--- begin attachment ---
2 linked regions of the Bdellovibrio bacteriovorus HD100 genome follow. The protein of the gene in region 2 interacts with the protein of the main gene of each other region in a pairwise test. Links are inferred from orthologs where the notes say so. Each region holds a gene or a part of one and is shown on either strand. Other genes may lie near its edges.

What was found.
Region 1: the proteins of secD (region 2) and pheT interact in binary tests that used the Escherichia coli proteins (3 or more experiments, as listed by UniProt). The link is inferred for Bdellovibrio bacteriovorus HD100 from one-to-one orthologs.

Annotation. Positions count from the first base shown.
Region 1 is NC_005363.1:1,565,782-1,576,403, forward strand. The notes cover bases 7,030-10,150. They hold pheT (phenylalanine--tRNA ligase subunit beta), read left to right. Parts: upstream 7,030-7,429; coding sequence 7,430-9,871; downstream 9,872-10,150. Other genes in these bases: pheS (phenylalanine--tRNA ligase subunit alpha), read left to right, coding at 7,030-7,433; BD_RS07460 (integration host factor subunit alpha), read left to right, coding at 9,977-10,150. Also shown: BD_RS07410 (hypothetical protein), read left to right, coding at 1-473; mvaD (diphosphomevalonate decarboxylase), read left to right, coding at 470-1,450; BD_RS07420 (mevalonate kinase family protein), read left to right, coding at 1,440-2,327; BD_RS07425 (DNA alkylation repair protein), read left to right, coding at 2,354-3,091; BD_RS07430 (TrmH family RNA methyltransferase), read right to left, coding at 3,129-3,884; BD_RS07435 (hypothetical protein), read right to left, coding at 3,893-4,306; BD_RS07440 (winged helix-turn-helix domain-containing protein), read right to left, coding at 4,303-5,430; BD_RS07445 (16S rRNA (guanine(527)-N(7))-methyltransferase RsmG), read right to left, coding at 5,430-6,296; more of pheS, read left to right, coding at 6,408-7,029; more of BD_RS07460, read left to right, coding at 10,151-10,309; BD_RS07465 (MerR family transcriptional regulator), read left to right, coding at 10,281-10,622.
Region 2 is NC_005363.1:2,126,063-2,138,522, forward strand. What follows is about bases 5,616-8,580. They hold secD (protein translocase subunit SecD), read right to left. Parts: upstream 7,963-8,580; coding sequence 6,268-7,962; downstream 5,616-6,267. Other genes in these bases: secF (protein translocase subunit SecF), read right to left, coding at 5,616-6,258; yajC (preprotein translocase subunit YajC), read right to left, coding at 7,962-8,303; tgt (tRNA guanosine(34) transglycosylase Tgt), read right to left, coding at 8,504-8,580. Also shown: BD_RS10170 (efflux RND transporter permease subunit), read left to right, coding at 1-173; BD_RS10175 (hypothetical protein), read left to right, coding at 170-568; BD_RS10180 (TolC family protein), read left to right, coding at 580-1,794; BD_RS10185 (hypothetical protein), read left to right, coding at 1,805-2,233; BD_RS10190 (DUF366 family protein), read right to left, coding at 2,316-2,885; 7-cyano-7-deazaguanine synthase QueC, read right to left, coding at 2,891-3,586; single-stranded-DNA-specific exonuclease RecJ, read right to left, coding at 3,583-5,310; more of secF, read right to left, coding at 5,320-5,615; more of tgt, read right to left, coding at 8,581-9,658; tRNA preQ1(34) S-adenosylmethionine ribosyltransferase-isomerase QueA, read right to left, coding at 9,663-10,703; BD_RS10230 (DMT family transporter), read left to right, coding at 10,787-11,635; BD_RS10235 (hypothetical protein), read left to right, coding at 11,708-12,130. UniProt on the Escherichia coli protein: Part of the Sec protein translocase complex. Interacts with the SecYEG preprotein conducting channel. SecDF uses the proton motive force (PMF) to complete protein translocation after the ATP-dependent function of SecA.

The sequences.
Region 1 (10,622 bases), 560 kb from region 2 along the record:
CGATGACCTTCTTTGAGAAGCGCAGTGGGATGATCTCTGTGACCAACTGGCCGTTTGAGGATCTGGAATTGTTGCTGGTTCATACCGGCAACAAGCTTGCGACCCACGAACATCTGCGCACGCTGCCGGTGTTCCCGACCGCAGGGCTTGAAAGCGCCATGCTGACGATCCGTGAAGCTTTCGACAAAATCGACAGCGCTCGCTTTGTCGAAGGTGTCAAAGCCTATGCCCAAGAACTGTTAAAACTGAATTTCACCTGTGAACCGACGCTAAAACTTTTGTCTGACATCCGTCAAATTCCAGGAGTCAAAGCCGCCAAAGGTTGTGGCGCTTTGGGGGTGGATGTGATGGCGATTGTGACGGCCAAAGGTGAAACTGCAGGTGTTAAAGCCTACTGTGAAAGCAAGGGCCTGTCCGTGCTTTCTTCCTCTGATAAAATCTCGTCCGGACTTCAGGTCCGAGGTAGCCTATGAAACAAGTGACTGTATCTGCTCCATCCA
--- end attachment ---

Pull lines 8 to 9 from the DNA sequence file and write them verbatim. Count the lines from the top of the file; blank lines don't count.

Region 1 (10,622 bases), 560 kb from region 2 along the record:
CGATGACCTTCTTTGAGAAGCGCAGTGGGATGATCTCTGTGACCAACTGGCCGTTTGAGGATCTGGAATTGTTGCTGGTTCATACCGGCAACAAGCTTGCGACCCACGAACATCTGCGCACGCTGCCGGTGTTCCCGACCGCAGGGCTTGAAAGCGCCATGCTGACGATCCGTGAAGCTTTCGACAAAATCGACAGCGCTCGCTTTGTCGAAGGTGTCAAAGCCTATGCCCAAGAACTGTTAAAACTGAATTTCACCTGTGAACCGACGCTAAAACTTTTGTCTGACATCCGTCAAATTCCAGGAGTCAAAGCCGCCAAAGGTTGTGGCGCTTTGGGGGTGGATGTGATGGCGATTGTGACGGCCAAAGGTGAAACTGCAGGTGTTAAAGCCTACTGTGAAAGCAAGGGCCTGTCCGTGCTTTCTTCCTCTGATAAAATCTCGTCCGGACTTCAGGTCCGAGGTAGCCTATGAAACAAGTGACTGTATCTGCTCCATCCA